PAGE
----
Core Banking —a fourth-generation based on platformisation 👨‍💻

October 26, 2021

New technologies, new products, and new distribution channels. As financial innovation makes unbridled advances, we are continually pressed into a forward-thinking mentality and asked to look ahead and anticipate tomorrow’s uses and trends.

But if keeping up with the pace imposed by the market is imperative, then stepping back for a moment to study the past and understand the great waves of innovation and their dynamics is essential to truly grasp the direction history has taken.

So, let’s take a moment to revisit the 4 major generations of core banking systems that have influenced banking history.

First-generation: The first computerized Core Banking Systems 👨‍🔧

Introduced at the end of the 1970s and continuing until 1990, the first computerized Core Banking Systems were initially wholly developed within financial institutions. 

Used essentially for simple tasks performed via a central computer, this first generation of core banking systems only offered a few basic features, such as customer data management, execution of transactions, and record-keeping, etc.

Accessible to users only during counter hours, these monolithic applications were based on complex code—with its many lines of duplicate code—and sequential data stored in silos which processed transactions in batches at the end of the day (batch processing). 

These initial proprietary solutions also engendered exceptionally high IT costs, ran significant data loss risks, and were difficult to replace without causing a prolonged service disruption.

Second-generation: Product-Centric Core Banking Systems and the digital interface 💳

Developed throughout the 1990s and until 2005, Core Banking Systems became more product-oriented, hence the terminology product-centric Core Banking Systems. Banks gradually began to outsource the development of these systems specifically to address particular products or groups of products. 

As a result, the interface became more colorful, and 24/7 access to services finally became possible, although prolonged service disruptions were still required for maintenance.

Although still organized in silos, these Core Banking Systems began using certain subroutines and software modules to make their code more flexible. However, despite these initial attempts at optimization, the code was still quite complex, and issues were encountered when processing large volumes of transactions.

The mainframe was still the norm, but the first client programs were beginning to appear. Up until this point, the software was only accessible through the bank branch network, but now it had become available to customers at payment terminals and ATMs.

Third-generation: The Digital Core Banking System 📱

From 2005 to 2020, Core Banking Systems became more and more customer-centric. Banks sought to abandon the silo approach by building a digital layer to allow themselves more flexibility.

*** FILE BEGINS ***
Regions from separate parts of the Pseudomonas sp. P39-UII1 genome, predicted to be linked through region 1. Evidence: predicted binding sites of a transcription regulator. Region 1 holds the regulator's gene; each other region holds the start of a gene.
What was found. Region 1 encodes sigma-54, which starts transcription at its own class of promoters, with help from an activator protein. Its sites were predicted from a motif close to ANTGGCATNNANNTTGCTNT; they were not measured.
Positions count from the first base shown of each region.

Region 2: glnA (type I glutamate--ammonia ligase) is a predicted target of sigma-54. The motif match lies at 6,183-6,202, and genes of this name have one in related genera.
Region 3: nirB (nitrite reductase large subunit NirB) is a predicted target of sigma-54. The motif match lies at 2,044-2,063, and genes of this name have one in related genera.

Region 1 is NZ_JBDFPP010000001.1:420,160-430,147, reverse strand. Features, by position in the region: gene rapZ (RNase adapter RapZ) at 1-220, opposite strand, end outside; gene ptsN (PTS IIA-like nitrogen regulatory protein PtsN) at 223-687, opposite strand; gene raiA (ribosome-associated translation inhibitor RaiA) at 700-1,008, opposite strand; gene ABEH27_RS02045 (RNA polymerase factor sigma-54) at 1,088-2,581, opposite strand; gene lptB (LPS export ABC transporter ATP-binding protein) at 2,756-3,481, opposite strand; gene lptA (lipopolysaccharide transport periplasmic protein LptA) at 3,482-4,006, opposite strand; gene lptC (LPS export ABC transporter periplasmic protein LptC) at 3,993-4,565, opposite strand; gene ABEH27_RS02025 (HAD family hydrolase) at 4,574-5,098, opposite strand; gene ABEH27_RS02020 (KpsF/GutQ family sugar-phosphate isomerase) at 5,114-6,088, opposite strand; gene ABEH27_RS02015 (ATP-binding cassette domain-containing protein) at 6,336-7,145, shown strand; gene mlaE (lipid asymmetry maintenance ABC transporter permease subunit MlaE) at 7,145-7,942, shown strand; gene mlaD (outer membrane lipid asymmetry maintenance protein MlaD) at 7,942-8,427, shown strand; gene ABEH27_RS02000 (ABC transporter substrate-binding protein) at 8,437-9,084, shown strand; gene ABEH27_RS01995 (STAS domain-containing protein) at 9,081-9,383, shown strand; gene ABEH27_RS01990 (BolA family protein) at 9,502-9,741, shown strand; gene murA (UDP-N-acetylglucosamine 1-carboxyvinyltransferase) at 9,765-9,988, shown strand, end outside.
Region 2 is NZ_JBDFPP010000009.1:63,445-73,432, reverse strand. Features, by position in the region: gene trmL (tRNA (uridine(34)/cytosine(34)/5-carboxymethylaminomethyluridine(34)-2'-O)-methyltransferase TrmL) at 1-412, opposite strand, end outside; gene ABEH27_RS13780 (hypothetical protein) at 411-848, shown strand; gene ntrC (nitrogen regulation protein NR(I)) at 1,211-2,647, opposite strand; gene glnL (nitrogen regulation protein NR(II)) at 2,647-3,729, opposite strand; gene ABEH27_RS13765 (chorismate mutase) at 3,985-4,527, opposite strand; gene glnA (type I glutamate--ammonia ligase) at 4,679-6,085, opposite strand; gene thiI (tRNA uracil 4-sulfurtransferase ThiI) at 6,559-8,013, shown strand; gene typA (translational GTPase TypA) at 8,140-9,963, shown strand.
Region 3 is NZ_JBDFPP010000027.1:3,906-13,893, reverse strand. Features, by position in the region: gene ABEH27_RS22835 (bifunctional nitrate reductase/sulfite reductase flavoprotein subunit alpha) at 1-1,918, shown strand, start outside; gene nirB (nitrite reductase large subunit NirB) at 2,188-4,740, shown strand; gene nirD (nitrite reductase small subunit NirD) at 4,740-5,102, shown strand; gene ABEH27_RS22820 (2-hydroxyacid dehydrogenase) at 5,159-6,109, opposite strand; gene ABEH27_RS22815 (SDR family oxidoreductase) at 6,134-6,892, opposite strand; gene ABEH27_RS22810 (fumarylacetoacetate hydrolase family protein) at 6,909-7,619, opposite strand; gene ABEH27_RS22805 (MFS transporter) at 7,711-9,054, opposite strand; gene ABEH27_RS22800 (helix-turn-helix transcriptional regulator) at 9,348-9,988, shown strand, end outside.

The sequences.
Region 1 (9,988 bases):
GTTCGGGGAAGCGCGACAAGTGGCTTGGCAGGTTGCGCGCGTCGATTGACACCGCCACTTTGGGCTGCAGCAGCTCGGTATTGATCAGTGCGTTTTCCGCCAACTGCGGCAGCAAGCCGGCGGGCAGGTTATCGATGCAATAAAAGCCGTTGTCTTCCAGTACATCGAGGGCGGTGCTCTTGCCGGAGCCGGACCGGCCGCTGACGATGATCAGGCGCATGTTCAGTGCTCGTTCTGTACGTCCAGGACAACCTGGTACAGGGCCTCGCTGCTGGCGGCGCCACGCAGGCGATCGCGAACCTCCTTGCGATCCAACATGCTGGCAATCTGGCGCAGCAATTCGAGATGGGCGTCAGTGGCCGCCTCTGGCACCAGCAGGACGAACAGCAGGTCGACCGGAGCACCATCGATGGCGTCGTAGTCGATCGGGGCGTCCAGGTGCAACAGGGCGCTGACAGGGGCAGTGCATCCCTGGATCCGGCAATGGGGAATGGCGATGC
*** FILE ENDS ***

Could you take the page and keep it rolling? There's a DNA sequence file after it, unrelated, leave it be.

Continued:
Software architecture was already becoming less monolithic, and now it began moving towards new structures, such as Service-Oriented Architecture (SOA) and Application Service Providers (ASPs). The first programming interfaces also appeared around this time.

On the user experience side, new key milestones were reached. The software became continuously accessible on the Internet and finally offered truly graphic interfaces in Windows and HTML pages.

Updates took place on an annual or semi-annual basis, and version changes could be performed in just a few days, sometimes over a weekend.

Fourth-generation: Process-Centric Core Banking Platforms (CBP) 👨‍💻

The latest generation of Core Banking Systems is the Core Banking Platform, a process-centric system developed over the past few years. The Core Banking Platform allows financial institutions to fully leverage the digital revolution by meeting customers’ and employees’ mobility requirements.

This next-generation core banking system is based on an open, flexible, and scalable architecture. These new core banking solutions enable financial services and tech players to create efficient ecosystems that smoothly orchestrate interactions to offer an increasingly personalized customer experience.

Their lightweight code allows them to directly manage complex products and automated functions in the cloud using machine learning technology.

Continuously deployable (without service disruptions), with meager maintenance costs, and perfect scalability, these core banking systems are now accessible from anywhere— including mobile, third-party applications, bank account aggregators, and so on —and are particularly well suited to the challenges of Open Banking and “best-of-breed” approaches.

From legacy Core Banking Systems to Core Banking Platforms

Sometimes decades-old, legacy core banking systems, still in use at some banks, do not allow those banks to offer new experiences, products, or services responsively.

Not very scalable, incompatible with most new technologies, and often out of step with the latest regulatory requirements, the legacy core banking systems still in use today have survived mainly because banks are complex, sluggish, and therefore difficult to manage and modernize.

However, in today’s hyper-competitive atmosphere, adopting a core banking platform has become essential

With reduced costs, improved responsiveness, a customized user experience, and simplified integration with all third-party applications, there’s no shortage of arguments in favor of the core banking platform, which explains its success.

Much more than a superficial innovation, these new core banking platforms signal a real break from their predecessors and place digital technology at the heart of their DNA, allowing users to take full advantage of today’s high-tech world.

  • #innovation

  • #fintech

  • #banking

  • #corebanking

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